An independent draft report has proposed three pathways for Queensland to achieve its 50 per cent renewable energy target by 2030.
The Credible Pathways to a 50 per cent Renewable Energy Target for Queensland – Draft Report by the independent Renewable Energy Expert Panel is the result of a comprehensive public consultation program by an independent team of business, energy, and environmental experts.
The reports proposes three credible pathways which are:
- Linear pathway: This pathway assumes a uniform rate of renewables build from 2020-2030
- Ramp pathway: Features a ramp up in effort later in the period to capitalise on falling technology costs
- Stronger National Action pathway: Assesses what additional Queensland Government action would be required to reach a 50 per cent target if a stronger national emissions reduction scheme is put in place from 2020 to achieve a 45 per cent reduction in electricity sector emissions on 2005 levels by 2030.
Queensland Minister for Energy, Mark Bailey, said consideration of electricity network security and affordability were central to the draft report which found that Queensland can meet a 50 per cent renewable energy target while maintaining electricity security and reliability over the next 14 years.
“Coal and gas-fired generation are expected to continue to play a significant role in Queensland to 2030 under a 50 per cent target,” Mr Bailey said.
“The Credible Pathways draft report projects a 50 per cent target would have a cost neutral impact on Queensland’s electricity consumers.
“This is due to additional supply from new renewable generators placing downward pressure on wholesale electricity prices which is projected to offset the payments to renewable projects.”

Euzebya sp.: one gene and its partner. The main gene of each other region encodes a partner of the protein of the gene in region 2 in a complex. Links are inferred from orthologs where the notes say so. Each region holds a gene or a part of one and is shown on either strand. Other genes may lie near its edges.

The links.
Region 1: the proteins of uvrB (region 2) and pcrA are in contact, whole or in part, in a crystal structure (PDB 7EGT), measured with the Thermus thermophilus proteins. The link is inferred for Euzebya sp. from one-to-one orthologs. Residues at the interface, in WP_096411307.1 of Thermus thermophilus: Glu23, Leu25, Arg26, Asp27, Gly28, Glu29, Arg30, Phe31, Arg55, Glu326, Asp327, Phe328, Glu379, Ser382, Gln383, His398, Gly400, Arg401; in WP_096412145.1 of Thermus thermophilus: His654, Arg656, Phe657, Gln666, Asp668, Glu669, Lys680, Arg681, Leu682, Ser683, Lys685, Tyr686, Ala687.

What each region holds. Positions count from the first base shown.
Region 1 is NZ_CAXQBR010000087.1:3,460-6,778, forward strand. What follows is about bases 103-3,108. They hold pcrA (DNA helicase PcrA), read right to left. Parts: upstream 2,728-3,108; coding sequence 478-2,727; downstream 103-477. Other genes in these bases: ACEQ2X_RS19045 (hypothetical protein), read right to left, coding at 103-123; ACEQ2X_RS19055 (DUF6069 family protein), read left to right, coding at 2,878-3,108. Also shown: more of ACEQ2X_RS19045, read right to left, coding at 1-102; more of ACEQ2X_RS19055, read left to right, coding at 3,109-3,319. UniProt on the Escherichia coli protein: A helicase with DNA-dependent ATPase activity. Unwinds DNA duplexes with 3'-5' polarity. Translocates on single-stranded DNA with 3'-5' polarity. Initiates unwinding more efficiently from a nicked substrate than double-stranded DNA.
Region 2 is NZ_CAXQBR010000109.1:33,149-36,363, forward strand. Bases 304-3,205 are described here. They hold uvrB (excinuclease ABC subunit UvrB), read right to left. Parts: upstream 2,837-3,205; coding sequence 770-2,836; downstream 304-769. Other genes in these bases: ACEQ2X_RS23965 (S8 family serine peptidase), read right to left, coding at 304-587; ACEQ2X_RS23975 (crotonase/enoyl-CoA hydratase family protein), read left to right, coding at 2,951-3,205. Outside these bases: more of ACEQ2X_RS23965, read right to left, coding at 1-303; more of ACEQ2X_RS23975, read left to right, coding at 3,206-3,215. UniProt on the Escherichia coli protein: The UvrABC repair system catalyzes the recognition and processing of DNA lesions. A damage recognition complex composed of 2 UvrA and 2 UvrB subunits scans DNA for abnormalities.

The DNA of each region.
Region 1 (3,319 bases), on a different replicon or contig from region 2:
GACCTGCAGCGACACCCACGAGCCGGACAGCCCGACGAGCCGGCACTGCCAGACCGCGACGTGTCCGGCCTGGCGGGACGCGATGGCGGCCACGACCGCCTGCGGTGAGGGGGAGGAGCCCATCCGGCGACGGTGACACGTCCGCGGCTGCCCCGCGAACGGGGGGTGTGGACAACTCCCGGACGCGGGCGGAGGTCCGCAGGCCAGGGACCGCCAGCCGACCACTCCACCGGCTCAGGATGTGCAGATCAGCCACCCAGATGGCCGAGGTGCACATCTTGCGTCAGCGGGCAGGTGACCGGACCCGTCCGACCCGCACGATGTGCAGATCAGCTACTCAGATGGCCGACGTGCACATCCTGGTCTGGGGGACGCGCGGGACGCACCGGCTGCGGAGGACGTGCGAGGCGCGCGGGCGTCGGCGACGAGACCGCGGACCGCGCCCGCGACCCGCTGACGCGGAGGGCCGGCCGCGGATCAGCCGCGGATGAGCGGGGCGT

Mr Bailey said the draft report also shows there would be a significant boost to clean energy investment and jobs, particularly in regional Queensland.
“This includes a net average increase in employment of around 6,400-6,700 direct and indirect jobs per annum between 2020 and 2030,” Mr Bailey said.
“The Credible Pathways draft report also finds there would be $6.7 billion of new investment through the 50 percent renewables by 2030 target, delivering huge benefits to the Queensland economy.”
Mr Bailey said the draft report recommends that the Queensland Government shouldn’t pursue the implementation of broader state-based economic policy mechanisms, such as carbon pricing.
“This is consistent with the Premier’s commitment in May this year when she ruled out a carbon tax,” Mr Bailey said.
Panel Chair, investment banker, engineer, and experienced business executive, Colin Mugglestone, said the draft report finds Queensland has strong potential to grow its renewable energy industry.
“In the short term, the government can leverage existing federal funding under the national large scale renewable energy target to attract projects to Queensland in the period up to 2020,” Mr Mugglestone said.
“This could occur via a competitive reverse auction process similar to Solar 150, with the Panel recommending an indicative target of up to 400MW prior to 2020.
“In the longer-term after 2020, the report includes three credible pathways towards achieving the renewable energy target, for the government’s consideration.”